Tech Giants and Small Startups
Lucero opened by examining some statistics on the major players in the quantum ecosystem, which currently tend to cluster at either end of the size scale. At one end are startups or up to 50 staff and at the other are diversified multinational tech companies such as Amazon, Alibaba, Microsoft and Google Quantum AI. Correlating this data against the year companies were founded, Omdia discovered an interesting trend.
“Up until 2016, we were seeing single-digit new introductions per year,” he said. “In 2017 that shoots up to double digits.”
“We can correlate that with IBM introducing cloud access to quantum computing resources in 2016 and commercializing data in 2019. What that seems to have done is to democratize access to quantum computing
That opened access for adopters to experiment with different types of quantum computers, which in turn opened up space for different kinds of vendors in the market. This resulted in significant growth in hardware and software vendors to help those adopters experiment and stand up computing research services.
However, Omdia data shows that the number of new quantum start-ups dropped to just 16 in 2021, and looks to drop further in 2022, despite overall investment in the space increasing.
“We think this implies one of three possible scenarios,” said Lucero.
“The best-case scenario would be that investments going up and the new starts going down is just a temporary blip, maybe macroeconomic headwinds, maybe a talent shortage.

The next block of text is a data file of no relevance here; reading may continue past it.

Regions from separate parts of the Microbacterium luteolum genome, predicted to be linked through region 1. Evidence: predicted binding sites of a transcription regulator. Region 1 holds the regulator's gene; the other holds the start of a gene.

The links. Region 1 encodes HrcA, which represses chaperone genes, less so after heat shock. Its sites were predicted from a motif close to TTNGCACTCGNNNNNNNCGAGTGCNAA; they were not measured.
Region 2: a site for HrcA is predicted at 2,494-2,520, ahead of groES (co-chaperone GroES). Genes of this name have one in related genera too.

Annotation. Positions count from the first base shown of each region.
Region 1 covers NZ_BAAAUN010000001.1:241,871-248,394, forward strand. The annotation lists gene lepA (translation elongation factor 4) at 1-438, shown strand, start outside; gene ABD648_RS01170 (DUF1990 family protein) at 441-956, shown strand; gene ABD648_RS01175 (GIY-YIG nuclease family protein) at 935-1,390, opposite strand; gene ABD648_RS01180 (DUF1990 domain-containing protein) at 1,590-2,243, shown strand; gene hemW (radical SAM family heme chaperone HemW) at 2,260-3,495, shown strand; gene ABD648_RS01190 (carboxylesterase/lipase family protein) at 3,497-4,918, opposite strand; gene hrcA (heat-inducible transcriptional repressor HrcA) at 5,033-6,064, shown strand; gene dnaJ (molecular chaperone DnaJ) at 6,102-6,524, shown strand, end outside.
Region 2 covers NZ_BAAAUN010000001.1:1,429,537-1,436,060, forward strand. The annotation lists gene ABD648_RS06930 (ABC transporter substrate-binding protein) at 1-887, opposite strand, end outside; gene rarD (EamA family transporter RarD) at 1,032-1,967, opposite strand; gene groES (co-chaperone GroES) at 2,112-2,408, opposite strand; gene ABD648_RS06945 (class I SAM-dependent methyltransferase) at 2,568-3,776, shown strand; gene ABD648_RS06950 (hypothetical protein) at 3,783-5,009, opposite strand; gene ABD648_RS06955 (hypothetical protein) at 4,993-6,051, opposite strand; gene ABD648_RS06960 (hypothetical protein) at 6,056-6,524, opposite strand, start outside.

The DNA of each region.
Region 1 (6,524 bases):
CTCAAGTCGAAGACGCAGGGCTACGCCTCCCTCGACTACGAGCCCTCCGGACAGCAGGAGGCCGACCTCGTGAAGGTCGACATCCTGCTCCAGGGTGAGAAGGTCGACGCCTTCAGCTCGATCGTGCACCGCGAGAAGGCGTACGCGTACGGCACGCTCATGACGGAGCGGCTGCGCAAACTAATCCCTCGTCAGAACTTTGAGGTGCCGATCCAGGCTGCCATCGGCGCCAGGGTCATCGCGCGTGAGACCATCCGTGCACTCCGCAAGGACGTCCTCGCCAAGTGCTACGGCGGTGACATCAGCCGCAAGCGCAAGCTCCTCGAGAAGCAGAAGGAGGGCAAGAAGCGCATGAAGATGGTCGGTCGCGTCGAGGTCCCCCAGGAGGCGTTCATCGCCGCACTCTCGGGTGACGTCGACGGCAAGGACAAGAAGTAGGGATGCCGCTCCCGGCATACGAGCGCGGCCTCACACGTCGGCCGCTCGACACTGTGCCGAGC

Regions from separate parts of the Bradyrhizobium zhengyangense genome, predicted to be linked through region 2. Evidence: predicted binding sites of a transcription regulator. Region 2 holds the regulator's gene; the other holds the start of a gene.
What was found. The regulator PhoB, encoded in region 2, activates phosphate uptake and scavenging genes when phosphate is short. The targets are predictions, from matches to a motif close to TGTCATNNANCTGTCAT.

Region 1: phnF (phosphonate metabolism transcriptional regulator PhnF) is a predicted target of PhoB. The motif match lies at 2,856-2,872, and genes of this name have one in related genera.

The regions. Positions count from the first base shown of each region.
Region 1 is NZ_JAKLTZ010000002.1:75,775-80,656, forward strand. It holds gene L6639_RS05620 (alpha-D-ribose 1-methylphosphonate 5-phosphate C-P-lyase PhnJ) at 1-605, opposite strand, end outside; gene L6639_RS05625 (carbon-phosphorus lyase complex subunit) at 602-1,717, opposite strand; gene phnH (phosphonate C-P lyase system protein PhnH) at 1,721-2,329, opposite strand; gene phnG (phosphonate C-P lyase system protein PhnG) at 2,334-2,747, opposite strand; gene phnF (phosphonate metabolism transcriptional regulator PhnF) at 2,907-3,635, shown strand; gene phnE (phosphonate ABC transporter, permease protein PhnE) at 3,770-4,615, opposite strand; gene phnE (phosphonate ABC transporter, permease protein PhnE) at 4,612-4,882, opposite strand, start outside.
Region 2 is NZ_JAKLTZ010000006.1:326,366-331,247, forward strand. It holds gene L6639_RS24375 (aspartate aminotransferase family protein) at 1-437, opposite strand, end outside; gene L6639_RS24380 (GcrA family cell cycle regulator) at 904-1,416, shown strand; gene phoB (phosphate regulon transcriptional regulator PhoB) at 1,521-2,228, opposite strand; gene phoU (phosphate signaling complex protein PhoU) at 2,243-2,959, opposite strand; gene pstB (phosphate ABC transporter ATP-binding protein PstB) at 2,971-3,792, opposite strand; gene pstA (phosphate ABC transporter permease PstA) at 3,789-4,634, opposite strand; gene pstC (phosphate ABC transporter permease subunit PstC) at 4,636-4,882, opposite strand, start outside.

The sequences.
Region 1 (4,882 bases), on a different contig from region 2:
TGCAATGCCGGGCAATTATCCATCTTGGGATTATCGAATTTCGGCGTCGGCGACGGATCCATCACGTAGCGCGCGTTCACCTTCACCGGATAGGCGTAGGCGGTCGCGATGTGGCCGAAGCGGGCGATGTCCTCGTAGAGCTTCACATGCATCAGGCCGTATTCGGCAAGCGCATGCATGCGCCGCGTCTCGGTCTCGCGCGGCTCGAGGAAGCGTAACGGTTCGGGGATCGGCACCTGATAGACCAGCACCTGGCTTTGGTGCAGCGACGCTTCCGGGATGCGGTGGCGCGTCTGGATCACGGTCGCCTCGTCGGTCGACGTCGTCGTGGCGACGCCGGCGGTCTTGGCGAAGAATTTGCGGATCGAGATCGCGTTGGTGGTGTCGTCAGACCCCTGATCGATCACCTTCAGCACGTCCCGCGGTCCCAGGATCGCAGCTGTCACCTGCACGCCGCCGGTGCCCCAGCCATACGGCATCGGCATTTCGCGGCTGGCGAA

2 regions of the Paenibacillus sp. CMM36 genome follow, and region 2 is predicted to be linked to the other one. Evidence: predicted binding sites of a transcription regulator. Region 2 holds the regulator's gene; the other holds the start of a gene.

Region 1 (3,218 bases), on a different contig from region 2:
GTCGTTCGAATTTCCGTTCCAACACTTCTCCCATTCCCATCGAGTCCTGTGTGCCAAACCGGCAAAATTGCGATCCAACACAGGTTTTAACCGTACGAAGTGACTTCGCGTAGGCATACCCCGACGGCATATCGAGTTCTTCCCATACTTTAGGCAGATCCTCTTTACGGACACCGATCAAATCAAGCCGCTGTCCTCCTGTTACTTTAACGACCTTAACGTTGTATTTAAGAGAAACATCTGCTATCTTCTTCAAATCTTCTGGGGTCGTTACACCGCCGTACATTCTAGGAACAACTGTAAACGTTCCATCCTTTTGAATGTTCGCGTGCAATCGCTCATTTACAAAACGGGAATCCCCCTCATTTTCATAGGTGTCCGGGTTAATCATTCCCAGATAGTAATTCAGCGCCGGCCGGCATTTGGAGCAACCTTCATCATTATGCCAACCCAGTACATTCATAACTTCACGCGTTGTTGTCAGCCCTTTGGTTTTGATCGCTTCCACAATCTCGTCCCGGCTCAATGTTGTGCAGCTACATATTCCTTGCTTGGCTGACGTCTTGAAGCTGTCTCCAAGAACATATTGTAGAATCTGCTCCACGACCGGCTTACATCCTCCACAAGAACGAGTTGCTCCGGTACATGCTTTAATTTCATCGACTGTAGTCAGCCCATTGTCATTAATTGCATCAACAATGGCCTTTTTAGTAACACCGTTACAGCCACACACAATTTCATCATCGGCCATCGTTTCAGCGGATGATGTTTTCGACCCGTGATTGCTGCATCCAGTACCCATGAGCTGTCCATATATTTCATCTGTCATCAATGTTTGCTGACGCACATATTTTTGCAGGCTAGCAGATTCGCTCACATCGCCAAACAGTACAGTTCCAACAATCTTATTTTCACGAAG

“The midline scenario would be that investment keeps going up. We enter a longer-term down cycle in new starts, and that could imply investors have found the horses that they're betting on; investment is going up, but it's going up for a select number of players.
“The worst-case scenario would be that investment is a lagging indicator, so new starts go down and then in year two investment starts going down. That would really be a quantum winter. We don't think the worst-case scenario is the likeliest, but those are the three scenarios that we are very much keeping an eye on.”
Top Three Challenges
A recent Omdia vendor survey found the top three challenges for vendors were that there is still significant research to be done, concern that there was too much hype in the industry and that more funding for vendors was needed.
“Now I'm actually a little bit surprised by these results because when I talk one-on-one with vendors, they're more confident and more sanguine about the prospect that this is more about the engineering challenge than a core fundamental scientific challenge,” said Lucero. “But some prominent academic physicists have come out and said that this is still a scientific matter of inquiry; it's not a totally done deal yet. Vendors seem to be fairly reasonable about that as a challenge.”
He added that if quantum computing reaches its full potential, it could be revolutionary in terms of helping humanity to address core problems around climate change or developing breakthrough new pharmaceuticals, for instance.
“If we achieved that exponential speed-up vision, I don't think the hype is unwarranted,” Lucero said. “But this is going to be a long process with a number of milestones and signposts and when we can achieve them by might be more of a cause for concern.
The main risk surrounding vendors’ third concern, funding, is the potential, imminent global recession.
“I think that vendors are very aware of that, particularly those that did not secure funding in the last year or two; that that could potentially be problematic,” said Lucero. “But vendors are still very confident overall.”
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